CG In the past few years through the conferences of the American Theatre Critics Association we have met in Chicago, Indianapolis, Shepherdstown, West Virginia, New York, Denver, Louisville, Kentucky, recently in New Orleans, next year Philadelphia and after that San Francisco. That has presented opportunities for an overview of national and indeed American theatre. Too often that means touring companies or Broadway musicals or regional theatres producing a short list of currently topical plays.
Your interest in developing new plays is crucial to this discussion. As we encounter artistic directors it is always a relevant question regarding programming what the audience wants to see as well as developing new material. We are seeing more and more that regional theatres are developing the new works on Broadway. Diane Paulus has been very successful with her A.R.T. productions as has been Huntington Theatre Company or the Goodman and Steppenwolf in Chicago. This season Barrington Stage brought "On the Town" to Broadway and the Williamstown Theatre Festival productions of former artistic director Jenny Gersten have been successful.
As an actor and board member John Douglas Thompson told me that he had urged you to develop shows that have the potential for travel after Lenox. That finally happened with "Satchmo at the Waldorf." It is asking a lot of successful actors to spend a summer working on shows that have no legs.
Jenny brought Chita Rivera and Renee Fleming to Williamstown for the first time and now their WTF shows are on Broadway. That hasn't happened for Berkshire Theatre Group in a long time. In terms of ranking the companies that makes them last of the four in the Berkshires. Your arrival at Berkshire Theatre Group will undoubtedly change that and it would seem that now S&Co. is at the back of the pack.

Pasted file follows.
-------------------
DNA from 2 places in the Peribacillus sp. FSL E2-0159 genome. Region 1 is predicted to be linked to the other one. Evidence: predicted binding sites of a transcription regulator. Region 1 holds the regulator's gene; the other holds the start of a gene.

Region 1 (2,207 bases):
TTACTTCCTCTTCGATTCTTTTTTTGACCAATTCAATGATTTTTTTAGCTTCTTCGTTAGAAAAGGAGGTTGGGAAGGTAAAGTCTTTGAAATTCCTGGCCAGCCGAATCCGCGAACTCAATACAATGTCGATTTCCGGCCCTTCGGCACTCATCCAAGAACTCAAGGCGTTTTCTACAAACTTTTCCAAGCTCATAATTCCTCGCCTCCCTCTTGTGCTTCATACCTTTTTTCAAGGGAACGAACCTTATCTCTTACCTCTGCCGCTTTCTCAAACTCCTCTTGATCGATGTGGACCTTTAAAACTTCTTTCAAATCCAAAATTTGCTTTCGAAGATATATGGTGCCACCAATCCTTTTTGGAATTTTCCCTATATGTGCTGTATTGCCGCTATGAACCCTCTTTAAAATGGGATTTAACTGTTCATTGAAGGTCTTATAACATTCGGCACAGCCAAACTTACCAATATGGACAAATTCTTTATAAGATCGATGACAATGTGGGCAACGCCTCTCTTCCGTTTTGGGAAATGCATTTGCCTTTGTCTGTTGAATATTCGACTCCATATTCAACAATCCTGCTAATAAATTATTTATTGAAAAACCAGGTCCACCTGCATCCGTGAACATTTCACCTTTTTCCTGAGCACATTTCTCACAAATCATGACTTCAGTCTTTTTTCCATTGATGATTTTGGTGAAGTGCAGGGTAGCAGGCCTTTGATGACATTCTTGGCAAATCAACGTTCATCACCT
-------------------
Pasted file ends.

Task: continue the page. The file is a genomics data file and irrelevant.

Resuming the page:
(In 2012 when he was chairman of the National Endowment for the Arts Rocco Landesman was quoted that "there are too many theaters... if there were fewer theaters, they'd have the resources to pay their artists more." According to the League of Resident Theatres, the leading member organization for American regional theaters, there are 76 resident theaters in the United States. Of those 76 theatres, sixteen (21 percent) had populations under 250,000 and 12 (15.7 percent) had populations between 50,000 and 100,000. Of those twelve with populations between 50,000 and 100,000, only three were in counties under 250,000.)
In the musical chairs of the current arts economy can the Berkshires sustain four equity companies?
TS There are only 130,000 people in the entire county.
For the past five years my head was entirely into S&Co. I felt that it was really important to find that balance between new work and classical work. We did a production of Moliere's "Tartuffe" which was in the Rose Theater. We had music and it became a new production. It can now be licensed as a new piece of theatre to go out. Even if you take a classic we reworked it. I was proud of how we took all kinds of work and dovetailed it with the classical work we were doing.
Over the past 20 years the industry has realized that regional theatre is where to develop new work before it goes into New York. That model changed a long time ago. It's different from the old model of work that started in New York went through out of town tryouts and then came back. On the West Coast the Mark Taper Forum, the Old Globe in San Diego, La Jolla Playhouse, Pasadena Playhouse they were all sending shows to New York and developing them on the West Coast.
For me that was the model. You could develop it anywhere if the show was good. If you had the backing you could make an impact on the national theater scene. That was the kind of energy I was trying to bring to S&Co as its artistic director and president.
Going back to John Douglas Thompson and his frustrations we produced "Othello" and it was an amazing success but there was no way to take that show to New York. We didn't have the financial structure at that time particularly coming out of the financial situation we were in. To raise that money independently.